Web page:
FMI 2015 Construction Outlook: Economy On Track for Resilient Recovery

Most of the new construction activity is in the private sector with lodging, commercial, manufacturing and office construction experiencing the highest growth rates

Total construction put in place for 2015 is predicted to grow 8%, which supports FMI's predictions that construction put in place (CPIP) will top $1 trillion in 2015, something the market has not seen since 2008.
Total construction put in place for 2015 is predicted to grow 8%, which supports FMI's predictions that construction put in place (CPIP) will top $1 trillion in 2015, something the market has not seen since 2008.
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Total construction put in place for 2015 is predicted to grow 8 percent according to FMI's latest report for Q1 2015 construction outlook. This supports earlier FMI predictions that construction put in place (CPIP) will top $1 trillion in 2015, something the market has not seen since 2008. This indicates that the economy is on track for a resilient recovery and growing just a little faster than 2014.

"The current growth cycle appears to be broad-based and sustainable," says Randy Giggard, managing director of research services for FMI. "Most of the new construction activity is in the private sector. Projects dependent on government spending, especially those involving infrastructure, continue to be at the mercy of politics."

The biggest challenge faced by contractors this year continues to be finding and retaining the best talent.

FMI Warns Craft Labor Shortage May Slow Construction

Geographically, larger cities are experiencing strong construction growth due in part to increases in rents and declining inventory for housing and office space. The sectors expected to experience the highest growth rate are:

  • Lodging construction – 16 percent CPIP growth
  • Commercial construction – 15 percent CPIP growth
  • Manufacturing construction - 11 percent CPIP growth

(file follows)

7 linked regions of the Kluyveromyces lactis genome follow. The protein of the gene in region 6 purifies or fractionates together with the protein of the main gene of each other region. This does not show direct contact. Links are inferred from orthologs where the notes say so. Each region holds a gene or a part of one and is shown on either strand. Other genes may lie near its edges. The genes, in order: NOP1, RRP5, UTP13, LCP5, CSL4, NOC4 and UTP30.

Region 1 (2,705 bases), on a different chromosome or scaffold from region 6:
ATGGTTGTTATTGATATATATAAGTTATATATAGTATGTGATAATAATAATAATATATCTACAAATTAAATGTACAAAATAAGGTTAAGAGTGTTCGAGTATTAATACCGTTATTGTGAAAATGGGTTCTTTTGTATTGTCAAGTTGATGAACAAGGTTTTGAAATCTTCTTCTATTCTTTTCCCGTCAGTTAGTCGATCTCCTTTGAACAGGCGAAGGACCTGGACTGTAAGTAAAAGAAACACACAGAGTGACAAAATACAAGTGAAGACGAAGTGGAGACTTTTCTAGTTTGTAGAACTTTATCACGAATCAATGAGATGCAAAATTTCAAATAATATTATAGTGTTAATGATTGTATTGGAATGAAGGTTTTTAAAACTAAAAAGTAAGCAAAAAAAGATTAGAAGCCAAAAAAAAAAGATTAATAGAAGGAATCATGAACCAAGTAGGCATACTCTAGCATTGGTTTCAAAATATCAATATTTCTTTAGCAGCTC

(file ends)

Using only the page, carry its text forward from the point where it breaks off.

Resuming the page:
• Office construction – 11 percent CPIP growth
  • Residential construction – 9 percent CPIP growth

Even though markets like education and health care will grow a more modest 3 percent and 4 percent respectively, continued slow growth is finally catching up to capacity in some parts of the country, and there is more urgency to grow the talent pool or some contractors will need to turn down new projects. 

The construction industry is catching up with where it left off in the growth period before the boom busted. However, that doesn’t mean the industry is about to repeat the same cycle. The oil and gas boom hasn’t totally fallen apart, but it is certainly slowing. That means the loss of some good jobs and wages; however, some of those who lost their jobs in the oil fields may be available to contractors in other parts of the country. Otherwise, the current growth cycle appears to be broad-based and sustainable.

FMI expects solid growth of 9 percent for 2015 and just a bit lower through 2019 in the residential market. The fast pace of multifamily construction is expected to slow to 11 percent in 2015 and slip to 8 percent by 2018. The inventory for new homes is down slightly to 5.4 months in January, little changed from the same time last year, yet inventory is near record-low territory. Housing starts in January were down 2 percent from December but 18.7 percent above January 2014. 

Nonresidential construction building

FMI's latest forecast shows 18 percent growth in 2014 for lodging will slow to 16 percent in 2015. Solid growth will continue through 2016 and slow to just 6 percent through 2019. Lodging construction is one of the fastest-recovering construction sectors with a healthy project pipeline that will take it through 2015. 

Dropping unemployment rates and rising GDP have provided a lift for the office construction forecast to 19 percent growth in 2014 and a forecast of 11 percent for 2015 to $49.5 billion.

Commercial construction ended up 12 percent at year-end 2014, which is better than earlier expected. FMI continues to forecast continued moderate growth through 2019, after a 15 percent improvement in 2015 to $65.8 billion. Although we expect slow improvement, the early part of 2015 may be slower due to severe winter weather and the dockworker slowdown. Consumers are still confident about the economy, but they are also remaining conservative in their discretionary spending at least until wage recovery improves. 

Health care construction decreased 6 percent in 2014, and we forecast that it will grow just 4 percent in 2015 to $40.6 billion. With continuing changes due to health care reforms, a difficult funding environment and changes to delivery methods, health care is facing many changes right now. Ambulatory health care centers and renovations to existing facilities in order to be competitive and keep up with changing technologies and patient needs will continue to be the focus for construction. One of the major goals for health care is to continue to refine its processes to be leaner and more efficient. 

Changes in Healthcare Construction Industry Resulting in Fewer, Smaller Construction Projects